“Repetitive long, sweeping motions should always start at the centre of your face, working outwards and ending down the neck – this is the most important area for drainage. Sweeping under the cheeks and down to the neck is essential for promoting healthier blood flow and getting rid of toxic waste, which is what’s behind puffiness and dullness. Always follow the flow of your lymphatic system when you do a facial workout – it’s the best way to aid your body’s natural detoxification process. Take a lighter approach around your neck – the technique you use should never feel uncomfortable and work with intention.” – Sophie

BIG, CIRCULAR MOVEMENTS using your fingers or knuckles ARE BEST. They can be done fast or slow, deep or light, and all over the face.

Keep It Consistent 

“Just like exercise for the body, you need to be consistent with facial massage. It takes patience, but if you have 15 minutes to mindlessly scroll through your phone, you have time to massage your face. Remember, our faces are made up of muscles working in all directions on a very physical level, so you need to help these overworked tissues when you can.” – Abigail

“You should massage your face every day. I like to perform facial exercises at night when you have more time to unwind and indulge. Aim for a slight pink flush when you use the firm pressure recommended. Make sure you work extra hard on those areas that typically collect tension, including the jaw and above and around your eyebrows. Make sure you open the lymphatic system first by pulsing behind the ears for ten counts. Always finish your massage with a gentle glide down to the sides of the neck to drain everything away.” – Michaella

Maintain Some Slip

“When you do perform a facial massage, you should make sure you have enough slip so you can glide effortlessly around the face – so use a facial balm or oil. This will also lead to less reddening of the skin. Always work underneath your muscles, not over the bone and stick to a medium pressure to release any tension. If you’re trying ‘facial yoga’ this doesn’t require any slip – just your hands isolating specific muscles is enough. I like to combine facial yoga with a general massage to really sculpt and lift.” – Sophie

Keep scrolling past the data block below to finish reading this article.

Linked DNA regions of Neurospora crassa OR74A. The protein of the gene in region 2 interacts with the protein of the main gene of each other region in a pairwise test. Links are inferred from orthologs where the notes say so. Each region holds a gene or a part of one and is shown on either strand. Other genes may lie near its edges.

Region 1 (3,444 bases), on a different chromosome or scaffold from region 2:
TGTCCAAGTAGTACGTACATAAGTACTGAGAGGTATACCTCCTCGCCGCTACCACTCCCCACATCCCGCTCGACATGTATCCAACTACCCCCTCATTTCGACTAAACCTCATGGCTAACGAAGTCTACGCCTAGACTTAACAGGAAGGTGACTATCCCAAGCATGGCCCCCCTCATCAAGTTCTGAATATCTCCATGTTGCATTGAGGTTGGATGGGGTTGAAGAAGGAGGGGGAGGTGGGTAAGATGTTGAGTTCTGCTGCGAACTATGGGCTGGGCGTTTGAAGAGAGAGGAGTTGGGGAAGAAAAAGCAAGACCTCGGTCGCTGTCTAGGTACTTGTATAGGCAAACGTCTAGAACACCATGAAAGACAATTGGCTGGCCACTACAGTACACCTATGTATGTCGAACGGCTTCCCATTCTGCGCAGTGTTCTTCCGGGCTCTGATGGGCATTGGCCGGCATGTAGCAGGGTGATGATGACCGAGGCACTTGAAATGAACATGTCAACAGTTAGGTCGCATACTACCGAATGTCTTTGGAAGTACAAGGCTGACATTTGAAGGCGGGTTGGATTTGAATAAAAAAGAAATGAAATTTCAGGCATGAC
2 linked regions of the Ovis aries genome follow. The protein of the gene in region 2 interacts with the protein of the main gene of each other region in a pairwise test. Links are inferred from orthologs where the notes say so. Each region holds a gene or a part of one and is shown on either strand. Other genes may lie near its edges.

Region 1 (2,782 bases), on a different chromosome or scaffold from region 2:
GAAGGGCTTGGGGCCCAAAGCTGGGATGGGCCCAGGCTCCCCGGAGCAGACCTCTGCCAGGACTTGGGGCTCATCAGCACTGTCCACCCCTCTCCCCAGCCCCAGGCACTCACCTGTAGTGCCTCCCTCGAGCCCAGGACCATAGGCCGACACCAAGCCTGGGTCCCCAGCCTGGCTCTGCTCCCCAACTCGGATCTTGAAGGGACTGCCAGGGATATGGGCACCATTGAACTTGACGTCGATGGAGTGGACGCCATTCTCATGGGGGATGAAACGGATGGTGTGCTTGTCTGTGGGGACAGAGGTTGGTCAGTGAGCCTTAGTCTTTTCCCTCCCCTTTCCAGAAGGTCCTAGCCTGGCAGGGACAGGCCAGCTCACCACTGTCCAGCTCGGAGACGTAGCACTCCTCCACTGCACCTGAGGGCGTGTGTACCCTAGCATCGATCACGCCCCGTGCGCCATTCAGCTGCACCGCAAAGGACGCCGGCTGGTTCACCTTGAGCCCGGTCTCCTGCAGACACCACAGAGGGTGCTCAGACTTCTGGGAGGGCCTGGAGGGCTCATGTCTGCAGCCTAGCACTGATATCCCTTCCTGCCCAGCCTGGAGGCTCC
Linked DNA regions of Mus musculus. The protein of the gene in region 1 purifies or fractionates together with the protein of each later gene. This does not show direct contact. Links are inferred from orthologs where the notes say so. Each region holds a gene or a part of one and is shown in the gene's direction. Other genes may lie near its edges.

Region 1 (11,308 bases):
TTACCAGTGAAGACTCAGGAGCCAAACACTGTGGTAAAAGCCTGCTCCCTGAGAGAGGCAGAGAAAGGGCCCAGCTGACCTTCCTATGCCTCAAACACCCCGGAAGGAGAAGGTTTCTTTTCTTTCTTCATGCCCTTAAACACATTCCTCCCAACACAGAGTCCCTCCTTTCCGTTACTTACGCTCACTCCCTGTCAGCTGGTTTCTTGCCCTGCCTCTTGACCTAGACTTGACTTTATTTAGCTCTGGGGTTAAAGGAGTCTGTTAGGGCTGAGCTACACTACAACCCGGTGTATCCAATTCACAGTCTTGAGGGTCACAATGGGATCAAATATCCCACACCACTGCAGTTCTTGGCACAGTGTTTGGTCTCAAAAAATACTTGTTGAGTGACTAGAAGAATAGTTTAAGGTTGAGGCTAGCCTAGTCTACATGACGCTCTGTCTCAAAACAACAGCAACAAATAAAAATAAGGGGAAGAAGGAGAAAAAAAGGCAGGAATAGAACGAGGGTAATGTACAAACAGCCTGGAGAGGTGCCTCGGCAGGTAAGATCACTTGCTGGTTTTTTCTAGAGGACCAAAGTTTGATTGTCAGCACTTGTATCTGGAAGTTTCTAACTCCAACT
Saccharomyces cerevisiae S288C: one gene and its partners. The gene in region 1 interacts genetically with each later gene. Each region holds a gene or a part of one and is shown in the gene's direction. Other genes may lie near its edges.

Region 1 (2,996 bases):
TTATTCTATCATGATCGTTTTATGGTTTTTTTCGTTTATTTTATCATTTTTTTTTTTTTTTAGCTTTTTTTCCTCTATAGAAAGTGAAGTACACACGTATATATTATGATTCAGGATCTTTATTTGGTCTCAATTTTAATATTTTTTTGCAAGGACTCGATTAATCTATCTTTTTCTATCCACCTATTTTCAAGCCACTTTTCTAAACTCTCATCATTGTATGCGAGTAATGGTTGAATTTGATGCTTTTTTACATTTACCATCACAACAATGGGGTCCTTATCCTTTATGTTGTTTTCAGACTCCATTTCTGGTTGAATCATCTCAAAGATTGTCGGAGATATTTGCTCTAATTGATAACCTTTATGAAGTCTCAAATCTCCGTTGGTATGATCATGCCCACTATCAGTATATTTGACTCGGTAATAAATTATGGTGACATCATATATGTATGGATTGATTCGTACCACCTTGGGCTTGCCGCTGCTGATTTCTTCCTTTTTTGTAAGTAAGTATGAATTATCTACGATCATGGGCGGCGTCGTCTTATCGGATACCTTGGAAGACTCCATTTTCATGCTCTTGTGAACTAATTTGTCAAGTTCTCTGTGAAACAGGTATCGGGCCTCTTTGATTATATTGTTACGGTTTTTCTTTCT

One Quick Routine To Try Now

“There are several routines you can try at home, but this is the one I always give my clients,” says Nichola. “It’s easy, can be done every day and offers visible results by encouraging a more nutritious, oxygenated blood flow to your skin cells and muscle tissue.”


Apply your favourite facial oil to the palms of your hands and rub them together gently. Place your palms onto the cheeks and side of the face, gently pressing in the oil. Take your palm and place it onto the forehead pressing any remaining oil in. Then, use your other palm to sweep down from under your ears toward the centre of the neck, ending at the opposite shoulder. Do the same the other side, repeating three times each way. This will open your lymphatic system.


Working from the bridge of the nose, use your fingers to sweep outwards and upwards towards the hairline and forehead. Do this six times.


Take your index and your middle finger and hold the jaw between the two fingers. Firmly, start from the chin upwards and as you go, gently bend the knuckles, sweeping up towards the edge of your jawline. Do this six times.


Taking the heels of the palms of the hand, gently press under the cheekbones and push the palms in and hold for a count of six.


Now it’s time to work the eye area. Place your index fingers on your temples, gently supporting the skin and pulling slightly towards the hairline. Keep that finger in place, take your middle finger and gently sweep under the eye area towards the bridge of the nose. Then, using more pressure, slowly work upwards from the bridge along the eyebrow. Repeat this six times.


Finish by massaging the face using your fingertips in a circular motion – always working outwards and upwards.

For more skincare tips, tutorials & advice, follow @MichaellaBolder, @NicholaJoss, @SophieAnnePerry & @AbigailJames1